We cannot ever love God and one another without help from God.
Love is too hard, too demanding, too dangerous.
But persistent prayer helps us to be people of love in a world full of hate, even when that love seems completely hopeless.
Persistent prayer—unceasing prayer brings with it hope, courage, and love, and ultimately, faithful action.
Even the smallest hopeful, courageous and loving actions will make a difference in this hopeless world.
In Goldsboro, people in churches are working together to provide three meals a day to the over two hundred people who are assisting flood victims. People are visiting the shelters, simply to be with those who have lost everything, to sit with them in their sorrows. These small actions bring hope, a reminder that God is at work in the chaos.
Laura Long is another example of someone bringing hope to hopeless people as she travels to Greece this coming month to work with the refugees who have nowhere to go and who are warehoused in overcrowded, dangerous and disease ridden camps. Laura is going to Greece as a person bringing hope.
People of courage, who work for justice, like Irena Sendler, a social worker in Poland who rescued 2500 Jewish children in the Warsaw ghettos during World War II and was tortured by the Gestapo—her small acts of courage that saved so many continue to inspire people all over the world. And yet Sendler said of her actions, “I continue to have pangs of conscience that I did so little." https://www.theguardian.com/world/2007/mar/15/secondworldwar.poland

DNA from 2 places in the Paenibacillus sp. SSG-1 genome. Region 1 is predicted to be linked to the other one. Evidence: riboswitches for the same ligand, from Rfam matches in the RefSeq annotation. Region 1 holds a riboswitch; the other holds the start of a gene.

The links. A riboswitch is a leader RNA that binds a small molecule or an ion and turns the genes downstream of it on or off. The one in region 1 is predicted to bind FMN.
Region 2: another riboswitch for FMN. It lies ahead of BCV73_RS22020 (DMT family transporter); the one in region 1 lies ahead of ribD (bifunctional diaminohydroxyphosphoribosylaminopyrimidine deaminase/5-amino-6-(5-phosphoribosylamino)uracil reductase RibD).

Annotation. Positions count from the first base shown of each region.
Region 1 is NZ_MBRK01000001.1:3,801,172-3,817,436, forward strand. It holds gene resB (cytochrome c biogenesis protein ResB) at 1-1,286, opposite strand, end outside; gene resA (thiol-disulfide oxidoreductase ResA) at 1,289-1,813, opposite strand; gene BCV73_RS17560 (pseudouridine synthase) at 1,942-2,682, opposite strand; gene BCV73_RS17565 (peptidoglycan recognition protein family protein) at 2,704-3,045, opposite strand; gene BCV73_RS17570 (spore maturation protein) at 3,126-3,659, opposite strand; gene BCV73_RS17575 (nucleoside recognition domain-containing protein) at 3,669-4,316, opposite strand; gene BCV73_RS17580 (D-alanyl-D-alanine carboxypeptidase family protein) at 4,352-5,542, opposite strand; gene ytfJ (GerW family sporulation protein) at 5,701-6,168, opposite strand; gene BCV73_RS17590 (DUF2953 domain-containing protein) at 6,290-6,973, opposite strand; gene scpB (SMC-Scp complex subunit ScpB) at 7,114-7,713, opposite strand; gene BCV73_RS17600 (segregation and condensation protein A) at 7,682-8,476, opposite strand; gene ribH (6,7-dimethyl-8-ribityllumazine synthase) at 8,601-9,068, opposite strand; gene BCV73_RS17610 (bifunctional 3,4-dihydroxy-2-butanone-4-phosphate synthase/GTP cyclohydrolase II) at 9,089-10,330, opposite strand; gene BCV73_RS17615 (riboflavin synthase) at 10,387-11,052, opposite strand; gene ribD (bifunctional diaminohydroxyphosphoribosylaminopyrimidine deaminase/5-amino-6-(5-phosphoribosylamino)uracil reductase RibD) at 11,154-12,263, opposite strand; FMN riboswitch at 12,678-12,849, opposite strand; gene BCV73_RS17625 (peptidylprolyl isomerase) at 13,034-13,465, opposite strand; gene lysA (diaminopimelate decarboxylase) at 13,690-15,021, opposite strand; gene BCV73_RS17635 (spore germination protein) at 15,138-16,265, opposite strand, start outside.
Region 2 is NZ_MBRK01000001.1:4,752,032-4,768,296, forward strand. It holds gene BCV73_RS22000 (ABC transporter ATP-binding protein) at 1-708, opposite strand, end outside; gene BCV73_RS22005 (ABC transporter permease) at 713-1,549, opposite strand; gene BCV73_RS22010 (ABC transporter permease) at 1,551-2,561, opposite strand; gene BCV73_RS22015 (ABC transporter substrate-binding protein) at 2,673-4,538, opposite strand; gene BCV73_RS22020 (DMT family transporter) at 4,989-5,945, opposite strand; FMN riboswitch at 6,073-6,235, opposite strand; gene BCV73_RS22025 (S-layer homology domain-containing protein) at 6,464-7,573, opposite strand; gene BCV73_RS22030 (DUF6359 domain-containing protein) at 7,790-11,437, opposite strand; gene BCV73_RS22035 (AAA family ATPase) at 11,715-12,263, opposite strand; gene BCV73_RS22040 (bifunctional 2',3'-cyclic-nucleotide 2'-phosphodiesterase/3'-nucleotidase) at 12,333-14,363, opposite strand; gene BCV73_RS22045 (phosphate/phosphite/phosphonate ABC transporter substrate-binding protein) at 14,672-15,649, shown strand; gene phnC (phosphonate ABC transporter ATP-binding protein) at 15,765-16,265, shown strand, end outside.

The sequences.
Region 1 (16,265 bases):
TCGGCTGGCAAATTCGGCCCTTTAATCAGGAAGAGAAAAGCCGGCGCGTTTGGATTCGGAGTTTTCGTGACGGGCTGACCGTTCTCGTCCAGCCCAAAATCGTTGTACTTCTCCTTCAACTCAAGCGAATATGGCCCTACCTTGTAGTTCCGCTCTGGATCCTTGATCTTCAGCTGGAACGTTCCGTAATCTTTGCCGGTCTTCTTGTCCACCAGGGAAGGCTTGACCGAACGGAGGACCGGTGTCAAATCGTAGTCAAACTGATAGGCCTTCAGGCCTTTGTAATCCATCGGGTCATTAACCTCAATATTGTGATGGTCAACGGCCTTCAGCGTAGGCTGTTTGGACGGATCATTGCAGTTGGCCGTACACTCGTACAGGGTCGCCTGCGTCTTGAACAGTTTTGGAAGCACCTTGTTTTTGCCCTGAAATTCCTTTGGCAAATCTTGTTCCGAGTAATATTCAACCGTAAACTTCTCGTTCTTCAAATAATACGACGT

People of love like Jonathan Daniels, who went to the south during the Civil Rights movement to work for justice alongside his African American brothers and sisters in rural Alabama and died protecting a young African American woman from the blast of a sheriff’s shotgun.
Jacob’s story in today’s Old Testament reading is a story about God’s love for all of us.
Jacob enters into a night full of worry about what the next day will bring, when he finally has to face his brother Esau, the brother that he has cheated and swindled.
And all through the night before this meeting, Jacob wrestles with God.
And God wrestles with him. All night long, God struggles with Jacob. God doesn’t leave Jacob to struggle alone. God wrestles with him.
And when day comes and God says to Jacob, “Let me go,” Jacob refuses, because finally he has realized that holding on to God is the only thing he could ever do that makes any sense at all.
Only God can save him from himself—from his hopelessness, from his lack of courage, and for his lack of love for anyone but himself.
And so Jacob says to God, “I will not let you go, unless you bless me.”
And so God blesses him.
But God’s blessings come with a cost.
We can’t save ourselves and we know it.
And so we limp along.
But that proverbial limp is a reminder—that God preserves us, walks alongside us, and will carry us if necessary, no matter where we’re taken or what we have to endure.
Through persistent prayer we receive the gifts that God wants to give us– hope, courage, and love.
Persistent prayer brings with it the knowledge that God is a God of justice, and that God is in charge.
So be a faithful and persistent pray-er.
Pray always and DO NOT LOSE HEART.